While Apple can track and log some details about the way you use their service — who you invite to a call, for example — they have no way of accessing the content of the calls themselves. They also delete those records after 30 days.
Google Duo doesn’t support instant messaging — only voice and video calls. However, you can send voice and video messages to your contacts as an alternative. The app also has a feature called Knock Knock, which allows you to view the video of the person calling you before answering.
The app allows you to have a video call with up to 32 people. If you’re a frequent user of online conferencing tools, you might give this one a try, as it also offers high-quality video.
Let's face it: Google has never had a great reputation for its privacy practices. However, the company states that nobody can see, hear, or record your video calls. They also use end-to-end encryption, so you won't have to worry about hackers intercepting your data. This is a decent option for personal security, although some people may find the connection to Google too much of a trade-off.
Like Zoom, Webex was widely used by corporate clients before the pandemic. It encrypts your data in transit and at rest, and has an end-to-end encryption option. Webex was developed by Cisco, which is known for its networking and security products.
The app allows you to share your screen, create polls, and have private or public chats while in a video call. You can host a meeting with 100 participants for free. However, Webex has a 50-minute time limit on meetings. If you want to host a meeting with more participants and have unlimited time, you need to buy a subscription.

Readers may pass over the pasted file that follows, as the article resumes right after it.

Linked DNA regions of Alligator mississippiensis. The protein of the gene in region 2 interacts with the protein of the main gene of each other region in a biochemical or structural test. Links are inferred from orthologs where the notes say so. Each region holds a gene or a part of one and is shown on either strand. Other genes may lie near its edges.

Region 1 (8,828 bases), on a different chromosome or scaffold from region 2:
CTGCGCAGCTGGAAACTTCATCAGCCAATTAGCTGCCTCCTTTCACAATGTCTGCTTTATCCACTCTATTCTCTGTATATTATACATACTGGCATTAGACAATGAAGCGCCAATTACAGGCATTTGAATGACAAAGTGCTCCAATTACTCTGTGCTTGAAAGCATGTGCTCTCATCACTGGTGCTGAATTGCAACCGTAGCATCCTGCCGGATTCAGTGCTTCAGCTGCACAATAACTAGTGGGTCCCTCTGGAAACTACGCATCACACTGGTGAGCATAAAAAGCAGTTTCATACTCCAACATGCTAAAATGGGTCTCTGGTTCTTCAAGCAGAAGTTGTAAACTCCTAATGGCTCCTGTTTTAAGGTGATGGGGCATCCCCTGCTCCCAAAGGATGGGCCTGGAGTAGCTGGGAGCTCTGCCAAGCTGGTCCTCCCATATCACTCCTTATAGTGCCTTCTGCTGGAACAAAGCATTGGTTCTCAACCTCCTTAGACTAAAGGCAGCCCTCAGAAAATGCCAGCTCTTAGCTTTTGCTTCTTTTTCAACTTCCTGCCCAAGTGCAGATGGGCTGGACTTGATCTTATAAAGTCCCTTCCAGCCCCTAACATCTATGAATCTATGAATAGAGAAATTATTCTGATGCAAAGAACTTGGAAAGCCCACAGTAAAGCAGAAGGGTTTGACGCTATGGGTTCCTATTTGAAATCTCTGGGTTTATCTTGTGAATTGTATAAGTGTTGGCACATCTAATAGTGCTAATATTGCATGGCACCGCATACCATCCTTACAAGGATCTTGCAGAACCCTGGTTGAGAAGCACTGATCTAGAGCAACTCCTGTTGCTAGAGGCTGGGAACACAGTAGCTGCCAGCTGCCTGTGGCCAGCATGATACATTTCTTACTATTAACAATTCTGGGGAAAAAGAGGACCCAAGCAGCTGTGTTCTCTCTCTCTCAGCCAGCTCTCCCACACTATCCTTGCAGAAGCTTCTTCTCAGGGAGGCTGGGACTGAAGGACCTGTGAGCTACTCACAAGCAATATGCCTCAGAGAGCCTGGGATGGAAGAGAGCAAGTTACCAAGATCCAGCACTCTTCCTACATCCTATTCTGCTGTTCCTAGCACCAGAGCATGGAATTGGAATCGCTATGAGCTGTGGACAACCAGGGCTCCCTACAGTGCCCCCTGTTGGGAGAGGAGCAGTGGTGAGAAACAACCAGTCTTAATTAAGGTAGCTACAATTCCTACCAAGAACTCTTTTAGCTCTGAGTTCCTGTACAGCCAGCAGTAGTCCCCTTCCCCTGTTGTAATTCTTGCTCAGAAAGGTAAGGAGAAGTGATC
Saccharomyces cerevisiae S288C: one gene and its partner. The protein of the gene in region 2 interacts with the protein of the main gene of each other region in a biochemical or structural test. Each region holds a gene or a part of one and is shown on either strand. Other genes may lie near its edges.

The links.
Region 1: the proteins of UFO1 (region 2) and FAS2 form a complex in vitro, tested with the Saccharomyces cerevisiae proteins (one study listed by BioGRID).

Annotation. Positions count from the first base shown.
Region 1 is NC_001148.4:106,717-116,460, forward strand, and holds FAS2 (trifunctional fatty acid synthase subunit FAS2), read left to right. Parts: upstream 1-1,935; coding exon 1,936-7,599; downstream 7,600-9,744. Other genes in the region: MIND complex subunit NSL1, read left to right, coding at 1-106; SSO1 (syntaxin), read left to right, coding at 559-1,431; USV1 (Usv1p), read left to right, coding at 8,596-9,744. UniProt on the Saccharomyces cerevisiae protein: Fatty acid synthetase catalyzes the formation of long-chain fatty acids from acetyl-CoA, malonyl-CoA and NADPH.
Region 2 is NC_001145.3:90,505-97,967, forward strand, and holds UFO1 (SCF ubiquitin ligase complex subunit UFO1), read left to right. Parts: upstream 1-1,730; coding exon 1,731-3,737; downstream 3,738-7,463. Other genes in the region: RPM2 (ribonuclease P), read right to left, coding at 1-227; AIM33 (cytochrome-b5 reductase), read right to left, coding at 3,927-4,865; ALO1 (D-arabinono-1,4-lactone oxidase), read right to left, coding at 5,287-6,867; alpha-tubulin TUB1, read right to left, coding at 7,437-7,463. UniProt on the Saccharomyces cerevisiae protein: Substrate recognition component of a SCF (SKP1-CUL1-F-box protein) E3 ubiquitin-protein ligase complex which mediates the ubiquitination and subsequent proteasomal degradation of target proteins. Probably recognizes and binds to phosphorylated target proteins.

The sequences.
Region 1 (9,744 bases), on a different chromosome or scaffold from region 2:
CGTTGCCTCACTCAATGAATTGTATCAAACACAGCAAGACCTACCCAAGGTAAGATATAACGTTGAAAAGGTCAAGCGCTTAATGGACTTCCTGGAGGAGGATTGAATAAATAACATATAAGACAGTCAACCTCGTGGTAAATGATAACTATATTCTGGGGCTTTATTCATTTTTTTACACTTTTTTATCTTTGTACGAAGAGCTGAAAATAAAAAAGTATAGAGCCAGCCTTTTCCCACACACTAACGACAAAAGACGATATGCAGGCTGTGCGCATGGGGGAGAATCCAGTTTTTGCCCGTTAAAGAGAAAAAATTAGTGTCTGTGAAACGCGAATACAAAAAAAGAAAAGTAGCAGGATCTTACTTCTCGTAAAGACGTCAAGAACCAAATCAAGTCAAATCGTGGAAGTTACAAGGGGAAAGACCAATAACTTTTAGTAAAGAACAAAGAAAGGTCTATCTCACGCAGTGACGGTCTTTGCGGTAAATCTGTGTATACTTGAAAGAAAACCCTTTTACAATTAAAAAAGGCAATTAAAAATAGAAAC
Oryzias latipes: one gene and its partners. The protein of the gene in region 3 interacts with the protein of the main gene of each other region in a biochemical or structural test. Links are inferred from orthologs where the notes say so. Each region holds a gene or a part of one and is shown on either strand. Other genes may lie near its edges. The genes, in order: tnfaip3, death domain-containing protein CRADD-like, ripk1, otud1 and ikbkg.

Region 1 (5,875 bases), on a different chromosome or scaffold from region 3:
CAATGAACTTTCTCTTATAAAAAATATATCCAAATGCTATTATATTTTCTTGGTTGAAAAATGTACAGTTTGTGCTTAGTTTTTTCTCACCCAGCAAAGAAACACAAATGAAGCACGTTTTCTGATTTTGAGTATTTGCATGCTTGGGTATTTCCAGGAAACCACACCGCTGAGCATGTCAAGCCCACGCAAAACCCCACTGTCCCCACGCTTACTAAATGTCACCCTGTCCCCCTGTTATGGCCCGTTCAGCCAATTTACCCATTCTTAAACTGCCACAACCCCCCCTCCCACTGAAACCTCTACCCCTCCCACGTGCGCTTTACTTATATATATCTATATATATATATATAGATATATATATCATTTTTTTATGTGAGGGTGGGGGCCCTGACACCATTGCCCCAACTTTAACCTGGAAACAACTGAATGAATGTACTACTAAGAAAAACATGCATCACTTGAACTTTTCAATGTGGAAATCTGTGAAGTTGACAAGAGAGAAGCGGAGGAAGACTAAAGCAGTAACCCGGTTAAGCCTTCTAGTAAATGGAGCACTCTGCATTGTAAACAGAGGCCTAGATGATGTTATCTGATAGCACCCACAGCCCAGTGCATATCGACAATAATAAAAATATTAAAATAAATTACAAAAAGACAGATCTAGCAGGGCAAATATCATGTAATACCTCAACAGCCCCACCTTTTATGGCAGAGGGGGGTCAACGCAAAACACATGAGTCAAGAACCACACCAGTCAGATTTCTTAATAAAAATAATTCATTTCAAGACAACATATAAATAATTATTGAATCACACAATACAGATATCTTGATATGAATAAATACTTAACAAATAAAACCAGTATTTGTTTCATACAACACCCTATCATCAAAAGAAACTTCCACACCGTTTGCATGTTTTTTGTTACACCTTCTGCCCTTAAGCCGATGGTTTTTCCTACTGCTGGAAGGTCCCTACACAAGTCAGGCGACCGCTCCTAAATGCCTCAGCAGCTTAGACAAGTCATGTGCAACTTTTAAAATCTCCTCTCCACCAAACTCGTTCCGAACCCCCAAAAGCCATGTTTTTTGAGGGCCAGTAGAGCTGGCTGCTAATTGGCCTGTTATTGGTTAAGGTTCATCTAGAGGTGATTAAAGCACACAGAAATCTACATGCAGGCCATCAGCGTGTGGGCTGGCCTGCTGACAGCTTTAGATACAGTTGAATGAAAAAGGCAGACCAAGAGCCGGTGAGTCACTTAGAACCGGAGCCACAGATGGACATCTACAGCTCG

If you’re looking for an easy-to-use Zoom substitute, GoToMeeting might tick all the right boxes. You don’t need to have an account to join the meeting — a URL is enough. The regular subscription supports video calls with 150 people. However, you can get a special quote to host meetings with up to 3,000 participants.
GoToMeeting encrypts data streams and chat messages, along with your keystrokes and mouse movement. That being said, questions have been raised in the past over potential security flaws within the system, particularly for corporate clients. The company has apparently fixed these issues, but it's worth bearing in mind that some of these conferencing services were developed pre-pandemic, and are still tightening security to meet remote-working standards.
This is a good option for large groups, and is aimed squarely at a corporate, working-from-home demographic.
There’s never too much security. We also recommend using NordVPN to encrypt your internet traffic and enhance your privacy. No matter what you do online, a VPN redirects your data through an encrypted tunnel, providing next-level protection for your browsing habits.
NordVPN also has the Threat Protection. It helps you identify malware-ridden files, stops you from landing on malicious websites, and blocks trackers and intrusive ads on the spot.
Take privacy and security into your own hands with a VPN.